"The amount of investment near the site is staggering," said Mersey.

The building will consist of a masonry podium and a curtain wall tower broken into two sections. Mersey, a former architect who worked with the celebrated Philip Johnson, designed the building with EHDD.

jkdineen@bizjournals.com / (415) 288-4971
Source: http://www.bizjournals.com/sanfranci...ml?t=printable
     
     
  #2  
Old Posted Feb 1, 2008, 10:35 PM
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wow, this one flew under the radar (at least for me)

not too shabby, looks better than the soma grand
     
     
  #3  
Old Posted Feb 1, 2008, 10:50 PM
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Woohoo! Didn't see this photo before:


Source: http://www.socketsite.com

Construction barrier goin' up already.

That's kind of a nice old building to be coming down, though. For some reason, I thought this was the parking lot at 2nd and Howard.

Here's the actual location: http://www.mapquest.com/maps/map.adp...&name=&dtype=h
     
     
  #4  
Old Posted Feb 1, 2008, 10:54 PM
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I do like the look, but for some reason I have the feeling that the real thing will look a bit underwhelming (ala SF BLU).
     
     
  #5  
Old Posted Feb 1, 2008, 11:41 PM
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Quote:
Originally Posted by BTinSF View Post
...That's kind of a nice old building to be coming down, though. For some reason, I thought this was the parking lot at 2nd and Howard.
The parking lot at 2nd and Howard would be 219 Second Street, where I believe there is another proposed tower of similar height to One Hawthorne. It will be interesting to see how these two towers will relate as near neighbors.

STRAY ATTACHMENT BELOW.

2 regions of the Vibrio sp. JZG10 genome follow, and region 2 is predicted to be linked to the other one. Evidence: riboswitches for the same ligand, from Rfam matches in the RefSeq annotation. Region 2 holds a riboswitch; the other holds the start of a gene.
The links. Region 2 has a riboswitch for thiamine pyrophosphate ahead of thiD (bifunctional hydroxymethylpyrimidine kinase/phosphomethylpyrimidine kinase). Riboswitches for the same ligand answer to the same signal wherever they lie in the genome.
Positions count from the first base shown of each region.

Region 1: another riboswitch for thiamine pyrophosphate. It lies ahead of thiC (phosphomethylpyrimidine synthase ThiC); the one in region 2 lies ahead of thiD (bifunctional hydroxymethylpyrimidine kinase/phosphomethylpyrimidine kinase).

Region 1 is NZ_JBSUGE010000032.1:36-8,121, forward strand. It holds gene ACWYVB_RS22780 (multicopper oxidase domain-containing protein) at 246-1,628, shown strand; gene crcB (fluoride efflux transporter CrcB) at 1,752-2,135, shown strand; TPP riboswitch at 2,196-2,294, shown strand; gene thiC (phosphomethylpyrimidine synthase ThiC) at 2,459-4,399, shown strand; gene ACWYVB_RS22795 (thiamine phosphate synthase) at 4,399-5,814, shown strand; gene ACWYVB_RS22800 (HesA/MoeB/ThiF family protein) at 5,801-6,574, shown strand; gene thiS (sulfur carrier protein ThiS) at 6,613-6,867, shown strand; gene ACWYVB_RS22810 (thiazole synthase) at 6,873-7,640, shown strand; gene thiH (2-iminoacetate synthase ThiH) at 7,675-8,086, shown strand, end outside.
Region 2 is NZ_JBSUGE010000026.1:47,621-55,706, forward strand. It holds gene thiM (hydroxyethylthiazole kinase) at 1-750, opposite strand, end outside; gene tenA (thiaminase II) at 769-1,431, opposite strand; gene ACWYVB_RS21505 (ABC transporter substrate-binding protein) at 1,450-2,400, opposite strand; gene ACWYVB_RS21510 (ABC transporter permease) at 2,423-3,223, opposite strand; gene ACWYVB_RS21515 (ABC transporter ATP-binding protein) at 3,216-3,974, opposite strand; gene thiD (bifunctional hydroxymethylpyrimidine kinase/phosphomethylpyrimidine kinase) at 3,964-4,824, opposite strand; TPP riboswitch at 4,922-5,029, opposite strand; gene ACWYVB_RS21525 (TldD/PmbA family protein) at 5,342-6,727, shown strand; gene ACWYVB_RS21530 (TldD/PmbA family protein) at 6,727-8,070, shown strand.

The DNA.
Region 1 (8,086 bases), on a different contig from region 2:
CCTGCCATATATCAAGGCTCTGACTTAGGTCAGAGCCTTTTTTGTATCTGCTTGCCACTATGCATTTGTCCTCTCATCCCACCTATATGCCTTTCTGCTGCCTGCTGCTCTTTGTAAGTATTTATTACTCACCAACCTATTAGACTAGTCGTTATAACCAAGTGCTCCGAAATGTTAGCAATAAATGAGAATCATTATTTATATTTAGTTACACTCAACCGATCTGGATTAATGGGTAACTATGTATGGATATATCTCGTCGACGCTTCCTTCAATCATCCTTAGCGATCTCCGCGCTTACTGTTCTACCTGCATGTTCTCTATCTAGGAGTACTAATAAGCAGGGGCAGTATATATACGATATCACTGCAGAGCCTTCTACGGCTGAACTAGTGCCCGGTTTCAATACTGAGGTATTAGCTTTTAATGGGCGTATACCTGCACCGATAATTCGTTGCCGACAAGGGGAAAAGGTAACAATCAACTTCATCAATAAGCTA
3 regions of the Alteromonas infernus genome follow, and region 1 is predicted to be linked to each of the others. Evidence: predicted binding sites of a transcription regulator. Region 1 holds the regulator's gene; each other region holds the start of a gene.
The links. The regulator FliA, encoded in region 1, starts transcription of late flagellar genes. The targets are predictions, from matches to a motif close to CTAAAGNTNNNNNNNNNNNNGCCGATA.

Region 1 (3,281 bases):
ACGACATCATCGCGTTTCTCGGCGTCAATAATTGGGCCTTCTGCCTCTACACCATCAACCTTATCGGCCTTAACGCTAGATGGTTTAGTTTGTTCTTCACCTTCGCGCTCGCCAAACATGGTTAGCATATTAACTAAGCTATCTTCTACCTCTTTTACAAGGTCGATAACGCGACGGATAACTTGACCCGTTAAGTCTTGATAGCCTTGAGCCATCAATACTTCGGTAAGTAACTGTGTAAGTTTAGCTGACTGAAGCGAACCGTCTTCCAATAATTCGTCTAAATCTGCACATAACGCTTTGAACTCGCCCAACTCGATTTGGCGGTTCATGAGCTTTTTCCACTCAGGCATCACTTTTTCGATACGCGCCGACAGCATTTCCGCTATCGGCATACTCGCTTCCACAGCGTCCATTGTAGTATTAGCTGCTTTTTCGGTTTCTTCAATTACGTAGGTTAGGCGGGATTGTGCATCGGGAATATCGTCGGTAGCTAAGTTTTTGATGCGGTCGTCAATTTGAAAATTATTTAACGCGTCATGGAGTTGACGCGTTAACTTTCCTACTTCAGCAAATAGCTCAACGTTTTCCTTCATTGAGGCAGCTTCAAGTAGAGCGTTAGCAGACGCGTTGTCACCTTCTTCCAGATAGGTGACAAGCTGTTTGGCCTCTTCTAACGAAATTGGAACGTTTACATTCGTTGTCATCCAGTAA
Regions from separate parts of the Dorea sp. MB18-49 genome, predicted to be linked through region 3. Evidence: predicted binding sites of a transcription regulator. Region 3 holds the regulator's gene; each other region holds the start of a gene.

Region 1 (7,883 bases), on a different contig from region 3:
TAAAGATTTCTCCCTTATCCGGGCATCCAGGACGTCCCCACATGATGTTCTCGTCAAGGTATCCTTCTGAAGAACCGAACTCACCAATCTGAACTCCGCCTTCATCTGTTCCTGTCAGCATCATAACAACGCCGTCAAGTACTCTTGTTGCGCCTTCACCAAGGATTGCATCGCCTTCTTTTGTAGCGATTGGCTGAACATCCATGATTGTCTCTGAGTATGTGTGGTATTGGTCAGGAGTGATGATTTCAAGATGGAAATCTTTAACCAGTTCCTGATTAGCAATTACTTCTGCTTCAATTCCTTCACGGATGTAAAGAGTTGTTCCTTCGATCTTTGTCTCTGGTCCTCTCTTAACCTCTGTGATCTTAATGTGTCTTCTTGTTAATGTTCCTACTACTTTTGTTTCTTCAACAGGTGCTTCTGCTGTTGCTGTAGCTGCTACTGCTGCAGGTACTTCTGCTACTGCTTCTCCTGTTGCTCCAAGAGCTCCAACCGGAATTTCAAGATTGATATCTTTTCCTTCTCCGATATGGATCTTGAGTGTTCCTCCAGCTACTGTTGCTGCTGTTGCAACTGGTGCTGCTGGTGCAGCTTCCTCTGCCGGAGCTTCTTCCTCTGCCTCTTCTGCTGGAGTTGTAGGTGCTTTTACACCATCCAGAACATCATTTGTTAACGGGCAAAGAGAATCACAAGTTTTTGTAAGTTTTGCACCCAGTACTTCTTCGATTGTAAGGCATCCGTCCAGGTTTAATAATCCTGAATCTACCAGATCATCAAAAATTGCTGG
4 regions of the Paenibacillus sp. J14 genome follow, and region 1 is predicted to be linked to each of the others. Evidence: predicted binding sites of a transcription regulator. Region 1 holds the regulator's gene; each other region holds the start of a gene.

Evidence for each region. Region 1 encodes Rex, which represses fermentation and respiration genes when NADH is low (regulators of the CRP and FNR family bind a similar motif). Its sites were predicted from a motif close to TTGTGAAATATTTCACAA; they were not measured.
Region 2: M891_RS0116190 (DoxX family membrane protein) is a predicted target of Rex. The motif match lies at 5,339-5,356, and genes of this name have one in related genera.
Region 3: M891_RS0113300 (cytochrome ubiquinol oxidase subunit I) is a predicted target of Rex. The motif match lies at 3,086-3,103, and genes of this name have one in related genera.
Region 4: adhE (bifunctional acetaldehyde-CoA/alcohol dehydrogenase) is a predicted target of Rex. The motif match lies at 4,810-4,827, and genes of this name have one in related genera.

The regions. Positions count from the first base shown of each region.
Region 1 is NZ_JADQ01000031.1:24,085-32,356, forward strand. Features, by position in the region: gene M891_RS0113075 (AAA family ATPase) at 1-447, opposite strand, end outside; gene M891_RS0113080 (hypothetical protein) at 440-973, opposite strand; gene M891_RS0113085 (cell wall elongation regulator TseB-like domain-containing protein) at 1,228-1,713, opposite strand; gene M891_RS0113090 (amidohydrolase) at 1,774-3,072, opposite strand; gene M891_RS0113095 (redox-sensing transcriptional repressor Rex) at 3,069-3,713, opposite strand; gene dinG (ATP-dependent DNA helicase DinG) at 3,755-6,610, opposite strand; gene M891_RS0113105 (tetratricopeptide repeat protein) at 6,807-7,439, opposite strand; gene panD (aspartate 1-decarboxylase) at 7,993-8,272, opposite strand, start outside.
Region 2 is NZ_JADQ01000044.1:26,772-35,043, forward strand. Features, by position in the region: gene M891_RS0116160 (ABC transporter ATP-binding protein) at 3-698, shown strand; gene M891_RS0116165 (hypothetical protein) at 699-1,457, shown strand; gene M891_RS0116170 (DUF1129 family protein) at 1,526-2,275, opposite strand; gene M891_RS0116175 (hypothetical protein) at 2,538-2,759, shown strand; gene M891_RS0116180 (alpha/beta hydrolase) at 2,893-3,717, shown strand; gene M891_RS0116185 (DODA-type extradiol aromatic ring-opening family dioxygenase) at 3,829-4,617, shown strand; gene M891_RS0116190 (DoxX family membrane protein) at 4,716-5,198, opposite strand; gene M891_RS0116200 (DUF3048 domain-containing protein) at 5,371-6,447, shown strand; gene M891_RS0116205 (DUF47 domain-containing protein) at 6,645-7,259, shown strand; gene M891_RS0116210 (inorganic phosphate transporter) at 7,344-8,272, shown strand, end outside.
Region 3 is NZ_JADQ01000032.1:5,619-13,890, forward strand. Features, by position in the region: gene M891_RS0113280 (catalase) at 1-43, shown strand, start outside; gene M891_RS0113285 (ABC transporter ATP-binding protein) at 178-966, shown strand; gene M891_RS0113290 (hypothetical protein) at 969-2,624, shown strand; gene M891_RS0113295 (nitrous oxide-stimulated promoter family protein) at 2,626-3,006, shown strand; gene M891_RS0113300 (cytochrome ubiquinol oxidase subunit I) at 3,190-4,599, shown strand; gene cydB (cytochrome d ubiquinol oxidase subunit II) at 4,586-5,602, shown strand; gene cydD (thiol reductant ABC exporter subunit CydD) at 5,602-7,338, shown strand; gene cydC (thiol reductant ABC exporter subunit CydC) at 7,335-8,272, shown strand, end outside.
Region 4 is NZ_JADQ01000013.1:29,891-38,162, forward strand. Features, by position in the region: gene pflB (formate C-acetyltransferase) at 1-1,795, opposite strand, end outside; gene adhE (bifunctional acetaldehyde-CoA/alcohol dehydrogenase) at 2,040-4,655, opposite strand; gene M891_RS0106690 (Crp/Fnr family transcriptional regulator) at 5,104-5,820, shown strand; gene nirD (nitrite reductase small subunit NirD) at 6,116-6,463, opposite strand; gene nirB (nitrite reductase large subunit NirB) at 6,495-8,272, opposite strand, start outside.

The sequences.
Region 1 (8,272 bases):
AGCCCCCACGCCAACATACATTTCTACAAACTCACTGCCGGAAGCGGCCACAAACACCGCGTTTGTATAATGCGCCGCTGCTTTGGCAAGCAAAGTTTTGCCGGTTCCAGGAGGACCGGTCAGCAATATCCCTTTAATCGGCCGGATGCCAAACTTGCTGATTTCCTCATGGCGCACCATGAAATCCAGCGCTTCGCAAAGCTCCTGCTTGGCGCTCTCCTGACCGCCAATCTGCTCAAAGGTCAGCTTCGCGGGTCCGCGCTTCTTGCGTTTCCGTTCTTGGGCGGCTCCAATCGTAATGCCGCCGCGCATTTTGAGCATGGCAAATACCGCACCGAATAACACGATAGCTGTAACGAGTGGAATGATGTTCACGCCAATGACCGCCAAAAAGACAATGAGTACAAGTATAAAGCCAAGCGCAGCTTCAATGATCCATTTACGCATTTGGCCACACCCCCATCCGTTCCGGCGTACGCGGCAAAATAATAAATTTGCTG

#6  
Old Posted Feb 2, 2008, 3:11 AM
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Originally Posted by SFView View Post
The parking lot at 2nd and Howard would be 219 Second Street, where I believe there is another proposed tower of similar height to One Hawthorne. It will be interesting to see how these two towers will relate as near neighbors.
Plus there will be the other (shorter) Transbay tower; 524 Howard; and eventually the last Foundry Square building all in the next block to the east. This whole stretch of Howard will look very different in a few years.
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  #7  
Old Posted Feb 2, 2008, 10:49 PM
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Originally Posted by peanut gallery View Post
This whole stretch of Howard will look very different in a few years.
More than a few, I fear. Most of these projects date from the late 90's dot-com daze. Many of them have been through the cycle office-->condo-->office-->condo and now, according to the BizTimes, back to office perhaps. And that's just as many are predicting a national decline in commercial real estate (REIT shares, often predictive, are now selling for 70% of the value of the real estate they hold, suggesting a decline in the value of that real estate of nearly that magnitude) to match the one in residential we've already seen. Frankly, I can't understand why the developers don't try to anticipate that a project started now won't be ready for occupancy for 2 years or so by which time the residential market should be solidly in recovery (and office may be still struggling). But perhaps it's just that they'd like to build but can't get money--that's what BizTimes suggested.

Anyway, I don't think a lot of those proposed projects in and around 2nd & Howard will get off the drawing boards any time soon.
     
     
  #8  
Old Posted Feb 1, 2008, 10:59 PM
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^^ Will they be demolishing the building that looks to be surrounded by the construction barrier?